Arteriovenous FistulaAn arteriovenous fistula occurs when blood flows between an artery and a vein, bypassing the capillaries.
Arteriovenous fistula (AVF) is a condition characterized by an abnormal connection between an artery and a vein. Typically, blood flows through the arteries, into the capillaries and then into the veins. In a person with an AVF, the blood skips the capillaries completely, instead flowing directly into the veins from the arteries. This reduces the amount of blood the capillaries receive, which can lead to serious medical complications since the capillaries use the blood to deliver nutrients and oxygen to tissues in the body. An AVF is most common in the legs, head, neck, spine and liver, although it can occur anywhere in the body.
Causes of Arteriovenous Fistulas
An arteriovenous fistula can be congenital (present at birth) or acquired:
- Congenital arteriovenous fistulas are rare, and researchers are still trying to discover why some babies develop this condition. However, they have found a link between genetic conditions such as Osler-Weber-Rendu disease and AVFs.
- Acquired arteriovenous fistulas often occur when there is trauma to the body’s tissue, such as a stabbing wound or gunshot injury. Some patients with late-stage kidney disease may have a fistula surgically created to help with dialysis.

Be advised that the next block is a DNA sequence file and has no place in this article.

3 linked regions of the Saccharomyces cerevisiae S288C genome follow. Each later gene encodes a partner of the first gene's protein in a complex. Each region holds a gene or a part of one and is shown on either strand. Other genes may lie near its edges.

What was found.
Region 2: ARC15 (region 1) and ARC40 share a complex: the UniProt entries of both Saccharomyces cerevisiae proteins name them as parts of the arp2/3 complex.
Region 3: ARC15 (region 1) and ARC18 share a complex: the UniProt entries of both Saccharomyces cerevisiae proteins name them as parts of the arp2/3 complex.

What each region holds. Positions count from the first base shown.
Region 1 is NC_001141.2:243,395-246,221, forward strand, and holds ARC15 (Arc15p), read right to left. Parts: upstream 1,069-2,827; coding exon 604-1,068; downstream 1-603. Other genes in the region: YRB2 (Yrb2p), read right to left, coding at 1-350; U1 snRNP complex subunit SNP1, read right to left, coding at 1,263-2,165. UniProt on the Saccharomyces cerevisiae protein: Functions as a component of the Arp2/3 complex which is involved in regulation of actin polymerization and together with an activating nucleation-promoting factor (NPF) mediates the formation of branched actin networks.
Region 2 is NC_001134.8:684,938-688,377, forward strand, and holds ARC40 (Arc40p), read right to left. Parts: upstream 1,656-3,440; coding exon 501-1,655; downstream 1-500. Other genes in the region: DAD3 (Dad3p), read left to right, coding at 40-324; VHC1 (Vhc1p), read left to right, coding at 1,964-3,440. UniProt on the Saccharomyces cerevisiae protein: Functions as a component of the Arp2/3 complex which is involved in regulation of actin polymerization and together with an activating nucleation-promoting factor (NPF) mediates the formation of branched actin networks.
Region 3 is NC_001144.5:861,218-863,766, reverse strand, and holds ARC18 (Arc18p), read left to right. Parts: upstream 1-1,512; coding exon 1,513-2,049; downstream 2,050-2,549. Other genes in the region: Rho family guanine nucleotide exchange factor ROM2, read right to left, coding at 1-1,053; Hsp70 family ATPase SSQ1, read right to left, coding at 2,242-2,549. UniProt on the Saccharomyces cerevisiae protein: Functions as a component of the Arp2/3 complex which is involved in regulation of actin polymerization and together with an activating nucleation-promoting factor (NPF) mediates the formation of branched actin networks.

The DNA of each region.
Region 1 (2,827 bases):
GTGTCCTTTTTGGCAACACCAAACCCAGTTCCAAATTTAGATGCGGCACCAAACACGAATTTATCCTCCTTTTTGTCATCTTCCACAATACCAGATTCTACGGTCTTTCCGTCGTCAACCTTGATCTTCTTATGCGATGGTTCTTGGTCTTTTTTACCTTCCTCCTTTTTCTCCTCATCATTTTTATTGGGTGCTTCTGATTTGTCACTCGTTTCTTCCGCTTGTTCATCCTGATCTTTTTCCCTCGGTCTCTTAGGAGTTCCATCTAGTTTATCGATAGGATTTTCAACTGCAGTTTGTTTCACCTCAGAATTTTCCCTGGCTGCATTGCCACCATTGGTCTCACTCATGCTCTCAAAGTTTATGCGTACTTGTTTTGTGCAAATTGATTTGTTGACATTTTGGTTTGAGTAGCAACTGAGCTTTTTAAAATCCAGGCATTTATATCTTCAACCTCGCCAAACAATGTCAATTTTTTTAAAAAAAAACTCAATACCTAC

Symptoms of Arteriovenous Fistulas
Small arteriovenous fistulas often don’t produce any symptoms. Those with larger AVFs may experience:
- Swelling of the arms or legs
- Bulging veins that have a purplish tinge (similar to varicose veins)
- Lightheadedness and/or fainting
Another symptom that can result from an AVF is decreased blood pressure, which causes the heart to pump much faster and forcefully than normal to compensate. Eventually, this increased output can lead to heart failure.
Diagnosing Arteriovenous Fistulas
To diagnose an arteriovenous fistula, your doctor will use a stethoscope to listen to the way your blood is flowing through your arms and legs. AVF blood flow delivers a distinctive humming sound that differentiates itself from normal blood flow.
Next, your doctor will likely order specific imaging tests to confirm the diagnosis. These include:
- A duplex ultrasound
- A computed tomography (CT) angiogram
- A magnetic resonance angiography (MRA)
Treatment for Arteriovenous Fistulas
Tampa General Hospital offers numerous treatments for arteriovenous fistulas. The specialists in our Heart & Vascular Institute will determine which option is best for your needs. Medical monitoring is often the first course of action for small fistulas that are not causing symptoms. Larger AVFs may require:
- Endovascular embolization
- Stereotactic radiosurgery